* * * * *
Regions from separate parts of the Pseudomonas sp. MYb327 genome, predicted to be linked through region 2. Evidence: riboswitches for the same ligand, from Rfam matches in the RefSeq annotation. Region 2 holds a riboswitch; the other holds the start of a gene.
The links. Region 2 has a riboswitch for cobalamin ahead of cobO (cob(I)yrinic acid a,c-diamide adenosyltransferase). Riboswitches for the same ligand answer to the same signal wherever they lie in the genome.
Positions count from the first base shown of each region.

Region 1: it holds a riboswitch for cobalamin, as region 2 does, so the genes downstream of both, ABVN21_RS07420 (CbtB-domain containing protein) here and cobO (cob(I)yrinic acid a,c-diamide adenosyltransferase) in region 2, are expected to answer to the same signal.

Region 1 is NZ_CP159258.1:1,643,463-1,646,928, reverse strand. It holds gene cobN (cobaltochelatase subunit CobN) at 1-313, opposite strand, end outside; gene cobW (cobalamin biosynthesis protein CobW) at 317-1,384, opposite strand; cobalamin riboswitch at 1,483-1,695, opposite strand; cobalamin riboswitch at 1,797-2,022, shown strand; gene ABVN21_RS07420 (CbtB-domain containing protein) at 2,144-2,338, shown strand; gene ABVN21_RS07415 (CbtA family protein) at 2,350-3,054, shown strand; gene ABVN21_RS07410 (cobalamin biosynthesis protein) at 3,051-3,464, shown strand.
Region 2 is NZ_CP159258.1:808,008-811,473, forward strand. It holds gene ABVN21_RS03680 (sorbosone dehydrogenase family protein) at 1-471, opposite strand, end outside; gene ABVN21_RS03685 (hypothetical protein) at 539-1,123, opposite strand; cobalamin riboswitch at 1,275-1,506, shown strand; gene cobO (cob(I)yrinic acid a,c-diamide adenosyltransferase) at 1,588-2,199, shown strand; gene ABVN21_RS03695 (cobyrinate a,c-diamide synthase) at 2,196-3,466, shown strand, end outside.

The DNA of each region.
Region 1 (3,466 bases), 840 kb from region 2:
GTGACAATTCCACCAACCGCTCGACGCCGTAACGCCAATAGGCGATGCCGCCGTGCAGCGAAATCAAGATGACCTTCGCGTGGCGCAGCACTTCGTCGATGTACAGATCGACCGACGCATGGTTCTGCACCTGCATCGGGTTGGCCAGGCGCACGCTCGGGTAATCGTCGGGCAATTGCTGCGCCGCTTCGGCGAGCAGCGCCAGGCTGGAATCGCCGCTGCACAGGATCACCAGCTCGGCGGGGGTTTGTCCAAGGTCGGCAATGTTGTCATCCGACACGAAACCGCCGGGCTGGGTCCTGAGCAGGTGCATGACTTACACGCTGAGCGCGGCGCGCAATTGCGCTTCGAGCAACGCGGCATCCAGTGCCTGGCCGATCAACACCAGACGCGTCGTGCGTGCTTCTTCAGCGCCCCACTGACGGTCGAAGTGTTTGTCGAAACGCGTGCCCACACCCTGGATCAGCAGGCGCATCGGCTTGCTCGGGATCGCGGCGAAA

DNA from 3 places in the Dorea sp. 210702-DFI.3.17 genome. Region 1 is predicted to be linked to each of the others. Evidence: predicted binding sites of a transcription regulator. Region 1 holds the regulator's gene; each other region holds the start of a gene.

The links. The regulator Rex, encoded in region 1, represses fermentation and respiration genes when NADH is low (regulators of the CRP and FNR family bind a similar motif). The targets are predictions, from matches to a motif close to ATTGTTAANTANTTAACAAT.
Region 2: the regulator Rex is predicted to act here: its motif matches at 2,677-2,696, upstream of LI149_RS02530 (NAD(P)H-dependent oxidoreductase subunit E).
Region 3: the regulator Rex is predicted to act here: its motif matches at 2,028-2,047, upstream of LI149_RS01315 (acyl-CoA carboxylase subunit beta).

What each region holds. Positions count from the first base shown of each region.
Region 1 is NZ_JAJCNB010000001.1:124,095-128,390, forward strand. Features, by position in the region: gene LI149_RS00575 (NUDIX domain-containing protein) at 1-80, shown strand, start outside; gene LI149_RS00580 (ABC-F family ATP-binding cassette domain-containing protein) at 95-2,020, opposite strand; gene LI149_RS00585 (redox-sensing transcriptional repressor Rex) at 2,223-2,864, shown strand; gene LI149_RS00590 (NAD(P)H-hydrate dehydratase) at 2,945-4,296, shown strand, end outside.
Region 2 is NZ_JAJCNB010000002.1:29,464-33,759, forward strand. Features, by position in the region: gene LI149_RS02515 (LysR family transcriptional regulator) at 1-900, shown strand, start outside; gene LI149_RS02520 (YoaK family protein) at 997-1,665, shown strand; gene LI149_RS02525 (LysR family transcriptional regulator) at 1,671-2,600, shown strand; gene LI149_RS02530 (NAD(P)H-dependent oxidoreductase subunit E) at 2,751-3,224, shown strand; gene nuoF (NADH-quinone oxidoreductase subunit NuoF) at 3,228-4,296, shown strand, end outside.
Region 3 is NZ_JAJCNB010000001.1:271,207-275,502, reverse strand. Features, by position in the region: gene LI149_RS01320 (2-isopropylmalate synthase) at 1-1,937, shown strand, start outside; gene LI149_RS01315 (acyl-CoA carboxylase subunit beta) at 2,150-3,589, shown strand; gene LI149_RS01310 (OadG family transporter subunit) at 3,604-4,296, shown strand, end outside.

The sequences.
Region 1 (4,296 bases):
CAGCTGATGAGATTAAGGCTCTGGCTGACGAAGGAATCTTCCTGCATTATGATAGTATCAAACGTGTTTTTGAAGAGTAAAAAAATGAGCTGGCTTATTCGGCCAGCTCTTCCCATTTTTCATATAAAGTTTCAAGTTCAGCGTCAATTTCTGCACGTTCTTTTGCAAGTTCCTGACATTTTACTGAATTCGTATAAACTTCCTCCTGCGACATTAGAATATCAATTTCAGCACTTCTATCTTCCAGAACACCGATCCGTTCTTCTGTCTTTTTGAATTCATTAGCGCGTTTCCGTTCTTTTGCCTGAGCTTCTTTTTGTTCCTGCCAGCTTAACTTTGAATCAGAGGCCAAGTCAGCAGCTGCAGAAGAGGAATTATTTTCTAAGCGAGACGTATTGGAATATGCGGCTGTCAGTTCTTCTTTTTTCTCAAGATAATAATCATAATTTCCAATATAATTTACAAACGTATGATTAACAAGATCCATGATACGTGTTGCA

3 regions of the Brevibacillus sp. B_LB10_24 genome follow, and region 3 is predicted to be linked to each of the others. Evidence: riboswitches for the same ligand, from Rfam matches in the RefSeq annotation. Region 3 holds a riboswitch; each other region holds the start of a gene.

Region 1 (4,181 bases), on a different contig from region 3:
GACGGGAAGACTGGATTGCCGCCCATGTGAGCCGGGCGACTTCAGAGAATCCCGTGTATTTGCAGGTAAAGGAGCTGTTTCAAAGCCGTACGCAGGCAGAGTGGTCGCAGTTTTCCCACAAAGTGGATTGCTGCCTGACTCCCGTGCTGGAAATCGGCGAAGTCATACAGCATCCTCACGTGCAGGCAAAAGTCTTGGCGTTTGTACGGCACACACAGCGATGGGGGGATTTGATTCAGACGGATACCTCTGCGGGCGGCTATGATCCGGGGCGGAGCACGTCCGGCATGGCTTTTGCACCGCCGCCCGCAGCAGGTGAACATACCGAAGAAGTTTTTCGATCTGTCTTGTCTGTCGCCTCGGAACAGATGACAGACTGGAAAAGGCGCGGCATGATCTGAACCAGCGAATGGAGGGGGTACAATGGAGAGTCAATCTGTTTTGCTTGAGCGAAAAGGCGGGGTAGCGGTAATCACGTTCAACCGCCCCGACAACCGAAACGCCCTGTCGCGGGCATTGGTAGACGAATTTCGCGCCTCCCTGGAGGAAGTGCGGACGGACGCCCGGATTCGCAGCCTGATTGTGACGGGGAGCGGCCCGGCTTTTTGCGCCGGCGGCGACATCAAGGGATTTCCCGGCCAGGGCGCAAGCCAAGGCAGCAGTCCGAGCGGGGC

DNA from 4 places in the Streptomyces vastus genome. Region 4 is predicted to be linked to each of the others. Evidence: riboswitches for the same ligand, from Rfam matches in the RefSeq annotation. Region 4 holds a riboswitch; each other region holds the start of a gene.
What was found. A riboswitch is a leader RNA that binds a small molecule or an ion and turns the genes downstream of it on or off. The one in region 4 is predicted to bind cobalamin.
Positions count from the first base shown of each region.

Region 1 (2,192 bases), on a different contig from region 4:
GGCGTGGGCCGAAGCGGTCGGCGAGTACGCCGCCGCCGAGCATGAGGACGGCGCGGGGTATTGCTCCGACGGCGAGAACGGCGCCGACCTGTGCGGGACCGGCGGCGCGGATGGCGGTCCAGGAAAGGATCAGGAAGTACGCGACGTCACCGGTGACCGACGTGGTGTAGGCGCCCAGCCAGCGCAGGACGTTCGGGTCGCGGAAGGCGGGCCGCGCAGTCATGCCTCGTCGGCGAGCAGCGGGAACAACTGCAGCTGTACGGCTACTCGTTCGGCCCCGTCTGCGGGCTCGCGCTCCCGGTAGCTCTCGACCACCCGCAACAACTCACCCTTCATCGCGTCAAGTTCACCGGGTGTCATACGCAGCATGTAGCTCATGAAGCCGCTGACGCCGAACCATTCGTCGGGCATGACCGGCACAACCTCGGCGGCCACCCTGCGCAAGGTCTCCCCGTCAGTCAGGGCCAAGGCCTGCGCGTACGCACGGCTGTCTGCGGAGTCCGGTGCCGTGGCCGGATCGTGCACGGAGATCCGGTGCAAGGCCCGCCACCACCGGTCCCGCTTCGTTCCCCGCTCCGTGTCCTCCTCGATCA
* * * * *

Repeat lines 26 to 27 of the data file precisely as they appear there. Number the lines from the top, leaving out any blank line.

Positions count from the first base shown of each region.

Region 1 (2,192 bases), on a different contig from region 4: